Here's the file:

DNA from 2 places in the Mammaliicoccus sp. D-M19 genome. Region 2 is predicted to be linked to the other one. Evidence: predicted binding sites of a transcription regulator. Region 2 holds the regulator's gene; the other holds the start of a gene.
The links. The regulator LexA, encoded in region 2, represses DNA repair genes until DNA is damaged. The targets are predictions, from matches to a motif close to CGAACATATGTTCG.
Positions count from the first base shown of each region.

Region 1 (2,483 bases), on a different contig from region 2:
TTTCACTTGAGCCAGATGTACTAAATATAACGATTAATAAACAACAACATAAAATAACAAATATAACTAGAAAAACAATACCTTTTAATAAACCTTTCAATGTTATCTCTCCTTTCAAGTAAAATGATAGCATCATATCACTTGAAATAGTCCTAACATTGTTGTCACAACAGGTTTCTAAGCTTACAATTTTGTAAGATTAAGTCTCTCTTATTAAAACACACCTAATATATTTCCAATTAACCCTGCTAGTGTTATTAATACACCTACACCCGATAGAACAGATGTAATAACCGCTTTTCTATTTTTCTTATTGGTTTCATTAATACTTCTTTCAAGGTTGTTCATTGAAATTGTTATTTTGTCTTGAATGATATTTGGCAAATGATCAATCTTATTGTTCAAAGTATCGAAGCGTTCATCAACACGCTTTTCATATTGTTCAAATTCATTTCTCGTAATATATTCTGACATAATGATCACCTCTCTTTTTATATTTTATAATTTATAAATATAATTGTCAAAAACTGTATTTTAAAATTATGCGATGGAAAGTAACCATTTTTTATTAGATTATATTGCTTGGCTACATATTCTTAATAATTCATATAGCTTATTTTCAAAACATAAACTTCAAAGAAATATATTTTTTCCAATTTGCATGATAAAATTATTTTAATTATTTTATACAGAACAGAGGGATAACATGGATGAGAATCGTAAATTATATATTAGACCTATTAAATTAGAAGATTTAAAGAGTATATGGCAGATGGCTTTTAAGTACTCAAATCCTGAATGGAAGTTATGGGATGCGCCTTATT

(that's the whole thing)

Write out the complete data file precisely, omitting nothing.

DNA from 2 places in the Mammaliicoccus sp. D-M19 genome. Region 2 is predicted to be linked to the other one. Evidence: predicted binding sites of a transcription regulator. Region 2 holds the regulator's gene; the other holds the start of a gene.
The links. The regulator LexA, encoded in region 2, represses DNA repair genes until DNA is damaged. The targets are predictions, from matches to a motif close to CGAACATATGTTCG.
Positions count from the first base shown of each region.

Region 1 (2,483 bases), on a different contig from region 2:
TTTCACTTGAGCCAGATGTACTAAATATAACGATTAATAAACAACAACATAAAATAACAAATATAACTAGAAAAACAATACCTTTTAATAAACCTTTCAATGTTATCTCTCCTTTCAAGTAAAATGATAGCATCATATCACTTGAAATAGTCCTAACATTGTTGTCACAACAGGTTTCTAAGCTTACAATTTTGTAAGATTAAGTCTCTCTTATTAAAACACACCTAATATATTTCCAATTAACCCTGCTAGTGTTATTAATACACCTACACCCGATAGAACAGATGTAATAACCGCTTTTCTATTTTTCTTATTGGTTTCATTAATACTTCTTTCAAGGTTGTTCATTGAAATTGTTATTTTGTCTTGAATGATATTTGGCAAATGATCAATCTTATTGTTCAAAGTATCGAAGCGTTCATCAACACGCTTTTCATATTGTTCAAATTCATTTCTCGTAATATATTCTGACATAATGATCACCTCTCTTTTTATATTTTATAATTTATAAATATAATTGTCAAAAACTGTATTTTAAAATTATGCGATGGAAAGTAACCATTTTTTATTAGATTATATTGCTTGGCTACATATTCTTAATAATTCATATAGCTTATTTTCAAAACATAAACTTCAAAGAAATATATTTTTTCCAATTTGCATGATAAAATTATTTTAATTATTTTATACAGAACAGAGGGATAACATGGATGAGAATCGTAAATTATATATTAGACCTATTAAATTAGAAGATTTAAAGAGTATATGGCAGATGGCTTTTAAGTACTCAAATCCTGAATGGAAGTTATGGGATGCGCCTTATT